Post-Gutenberg technologies have changed our strategies for cognitive authority. We used to trust publishing houses and certain initials after names. Now, the world looks very different. Student research, student life skills, require a real sense of “how to make sense” of the information flow around them – whether they’re walking through Barnes and Noble, flipping through cable channels, or searching on line. We’ll look at this century’s markers of cognitive authority, and techniques designed to build student skills.
Presenter: Ira Socol | view slides
Date: March 18, 2010
Series: Virtual Institutes
About this session
This session is sponsored by the Archdiocese of Philadelphia, and brought to you by Nancy Caramanico. Follow her on Twitter.
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Sheryl is the co-founder and Chief Executive Officer of Powerful Learning Practice. She works with schools and districts from around the world helping them to infuse technology into their curriculums and by leading other digital conversion efforts.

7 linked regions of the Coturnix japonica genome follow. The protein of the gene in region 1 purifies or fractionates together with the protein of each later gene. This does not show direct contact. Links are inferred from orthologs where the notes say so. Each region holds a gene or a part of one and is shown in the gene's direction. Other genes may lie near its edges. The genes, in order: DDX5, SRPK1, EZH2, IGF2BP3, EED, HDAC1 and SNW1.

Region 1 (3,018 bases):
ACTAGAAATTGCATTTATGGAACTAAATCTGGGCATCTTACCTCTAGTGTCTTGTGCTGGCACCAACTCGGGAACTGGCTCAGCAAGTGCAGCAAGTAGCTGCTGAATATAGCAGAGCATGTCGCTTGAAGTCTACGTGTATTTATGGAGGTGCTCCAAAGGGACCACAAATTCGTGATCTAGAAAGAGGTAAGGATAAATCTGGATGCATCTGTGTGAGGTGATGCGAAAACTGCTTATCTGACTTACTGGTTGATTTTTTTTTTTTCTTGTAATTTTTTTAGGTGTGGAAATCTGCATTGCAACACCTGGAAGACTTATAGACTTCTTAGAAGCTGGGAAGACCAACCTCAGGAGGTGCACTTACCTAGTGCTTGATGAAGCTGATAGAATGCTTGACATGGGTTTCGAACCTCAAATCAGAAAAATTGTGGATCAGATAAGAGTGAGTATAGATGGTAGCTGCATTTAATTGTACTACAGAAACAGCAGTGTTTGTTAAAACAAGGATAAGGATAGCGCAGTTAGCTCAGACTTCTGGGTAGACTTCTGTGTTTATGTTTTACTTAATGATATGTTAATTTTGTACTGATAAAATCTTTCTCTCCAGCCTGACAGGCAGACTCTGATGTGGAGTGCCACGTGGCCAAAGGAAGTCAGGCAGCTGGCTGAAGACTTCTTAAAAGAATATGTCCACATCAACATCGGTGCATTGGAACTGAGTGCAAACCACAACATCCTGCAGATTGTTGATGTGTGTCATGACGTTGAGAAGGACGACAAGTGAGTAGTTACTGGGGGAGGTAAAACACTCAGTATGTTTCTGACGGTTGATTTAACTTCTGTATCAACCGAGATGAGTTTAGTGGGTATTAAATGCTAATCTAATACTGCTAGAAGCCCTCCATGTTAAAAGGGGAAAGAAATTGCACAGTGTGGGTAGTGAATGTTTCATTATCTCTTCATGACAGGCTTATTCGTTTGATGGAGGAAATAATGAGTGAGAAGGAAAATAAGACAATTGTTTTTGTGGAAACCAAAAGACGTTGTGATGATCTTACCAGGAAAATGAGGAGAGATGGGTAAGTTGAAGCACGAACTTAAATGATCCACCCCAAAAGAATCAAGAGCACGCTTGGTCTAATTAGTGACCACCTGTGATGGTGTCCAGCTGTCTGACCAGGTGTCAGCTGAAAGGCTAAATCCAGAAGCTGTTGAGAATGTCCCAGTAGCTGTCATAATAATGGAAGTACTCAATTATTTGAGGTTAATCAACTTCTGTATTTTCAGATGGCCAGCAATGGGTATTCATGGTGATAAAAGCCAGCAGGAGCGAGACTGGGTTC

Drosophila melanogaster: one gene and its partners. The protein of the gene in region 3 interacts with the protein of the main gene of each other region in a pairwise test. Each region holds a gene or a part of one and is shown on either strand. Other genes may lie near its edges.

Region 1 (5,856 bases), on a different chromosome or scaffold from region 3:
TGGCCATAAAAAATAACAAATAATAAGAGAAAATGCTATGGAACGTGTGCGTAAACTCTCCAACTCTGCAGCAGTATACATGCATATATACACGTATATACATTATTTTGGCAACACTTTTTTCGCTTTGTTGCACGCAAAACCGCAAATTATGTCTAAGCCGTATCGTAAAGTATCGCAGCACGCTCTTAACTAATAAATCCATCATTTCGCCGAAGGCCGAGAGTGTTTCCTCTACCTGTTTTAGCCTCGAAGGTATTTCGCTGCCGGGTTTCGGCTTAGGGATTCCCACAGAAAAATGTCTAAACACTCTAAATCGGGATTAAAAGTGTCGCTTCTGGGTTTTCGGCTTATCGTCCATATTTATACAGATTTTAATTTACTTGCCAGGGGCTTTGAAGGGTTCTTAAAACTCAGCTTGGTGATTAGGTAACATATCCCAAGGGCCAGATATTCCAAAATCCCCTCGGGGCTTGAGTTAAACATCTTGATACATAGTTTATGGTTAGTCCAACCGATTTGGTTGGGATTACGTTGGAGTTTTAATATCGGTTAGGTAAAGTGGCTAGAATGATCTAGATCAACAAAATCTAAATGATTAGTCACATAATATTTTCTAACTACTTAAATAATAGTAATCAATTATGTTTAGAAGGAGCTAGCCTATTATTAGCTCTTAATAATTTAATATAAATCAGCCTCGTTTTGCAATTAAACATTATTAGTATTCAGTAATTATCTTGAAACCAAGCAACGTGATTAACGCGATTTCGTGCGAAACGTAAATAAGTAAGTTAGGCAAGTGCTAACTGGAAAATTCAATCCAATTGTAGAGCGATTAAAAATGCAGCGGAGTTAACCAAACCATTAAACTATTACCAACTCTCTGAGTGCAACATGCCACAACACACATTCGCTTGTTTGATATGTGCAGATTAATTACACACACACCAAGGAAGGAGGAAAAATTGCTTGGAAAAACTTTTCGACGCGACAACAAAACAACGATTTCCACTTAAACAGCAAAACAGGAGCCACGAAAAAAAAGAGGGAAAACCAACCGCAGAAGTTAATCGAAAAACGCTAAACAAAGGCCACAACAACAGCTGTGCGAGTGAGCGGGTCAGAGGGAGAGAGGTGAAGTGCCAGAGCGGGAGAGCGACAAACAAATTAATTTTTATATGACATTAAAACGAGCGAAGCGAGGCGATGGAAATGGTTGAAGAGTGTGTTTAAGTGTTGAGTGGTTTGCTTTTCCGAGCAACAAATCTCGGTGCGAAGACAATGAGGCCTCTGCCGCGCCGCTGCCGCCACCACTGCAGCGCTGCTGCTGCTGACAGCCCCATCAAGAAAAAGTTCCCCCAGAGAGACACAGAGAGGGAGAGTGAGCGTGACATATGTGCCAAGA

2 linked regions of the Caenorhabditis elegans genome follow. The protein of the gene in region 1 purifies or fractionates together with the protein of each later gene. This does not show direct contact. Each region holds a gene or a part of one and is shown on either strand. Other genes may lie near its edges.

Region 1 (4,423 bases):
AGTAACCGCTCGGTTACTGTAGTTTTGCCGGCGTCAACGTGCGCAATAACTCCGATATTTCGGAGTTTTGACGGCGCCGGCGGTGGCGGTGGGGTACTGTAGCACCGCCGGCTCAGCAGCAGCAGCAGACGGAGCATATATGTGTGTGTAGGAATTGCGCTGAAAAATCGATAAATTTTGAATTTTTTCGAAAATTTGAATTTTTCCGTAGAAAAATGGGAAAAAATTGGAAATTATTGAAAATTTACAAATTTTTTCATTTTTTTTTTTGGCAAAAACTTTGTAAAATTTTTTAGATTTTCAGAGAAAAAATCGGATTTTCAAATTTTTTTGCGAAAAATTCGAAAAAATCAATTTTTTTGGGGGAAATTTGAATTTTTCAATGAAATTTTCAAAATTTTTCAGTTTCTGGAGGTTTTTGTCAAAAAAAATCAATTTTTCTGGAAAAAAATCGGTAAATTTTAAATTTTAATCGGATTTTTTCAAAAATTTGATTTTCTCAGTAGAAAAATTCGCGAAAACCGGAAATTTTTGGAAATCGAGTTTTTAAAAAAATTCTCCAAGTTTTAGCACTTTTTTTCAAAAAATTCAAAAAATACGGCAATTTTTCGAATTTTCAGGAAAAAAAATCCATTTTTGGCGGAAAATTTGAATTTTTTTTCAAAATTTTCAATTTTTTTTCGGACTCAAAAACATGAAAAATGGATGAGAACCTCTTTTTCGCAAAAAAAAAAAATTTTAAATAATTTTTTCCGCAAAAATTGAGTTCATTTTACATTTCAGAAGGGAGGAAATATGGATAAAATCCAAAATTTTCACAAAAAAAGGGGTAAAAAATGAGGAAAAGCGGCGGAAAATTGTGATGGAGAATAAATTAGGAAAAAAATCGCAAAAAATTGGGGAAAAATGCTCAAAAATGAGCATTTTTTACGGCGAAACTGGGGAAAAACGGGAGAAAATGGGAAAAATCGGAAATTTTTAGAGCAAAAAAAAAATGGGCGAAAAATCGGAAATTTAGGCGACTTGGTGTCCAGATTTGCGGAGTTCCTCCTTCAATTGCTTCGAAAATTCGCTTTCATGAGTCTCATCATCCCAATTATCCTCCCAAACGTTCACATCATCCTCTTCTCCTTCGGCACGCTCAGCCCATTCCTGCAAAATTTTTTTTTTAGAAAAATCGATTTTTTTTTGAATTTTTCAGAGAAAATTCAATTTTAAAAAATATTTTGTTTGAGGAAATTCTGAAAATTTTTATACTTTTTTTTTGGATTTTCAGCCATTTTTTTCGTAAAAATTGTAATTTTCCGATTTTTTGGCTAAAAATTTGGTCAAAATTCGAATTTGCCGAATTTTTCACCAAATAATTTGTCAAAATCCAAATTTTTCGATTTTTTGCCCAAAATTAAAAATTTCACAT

Sheryl also consults with governments, educational organizations and non-profits in development of their various professional learning initiatives.
Sheryl is a sought-after presenter at national and international events, speaking on topics related to digital and online learning, teacher and educational leadership, online community building, and other educational issues impacting children of poverty.
Sheryl served on the International Society for Technology in Education (ISTE) Board of Directors for six years. She co-authored The Connected Educator: Learning and Leading in a Digital Age with Lani Ritter Hall. Sheryl has four children and four grandsons, Luke, Logan, Levi and Tanner and a trio of dachshunds. You can find out more on her blog and on Twitter @snbeach.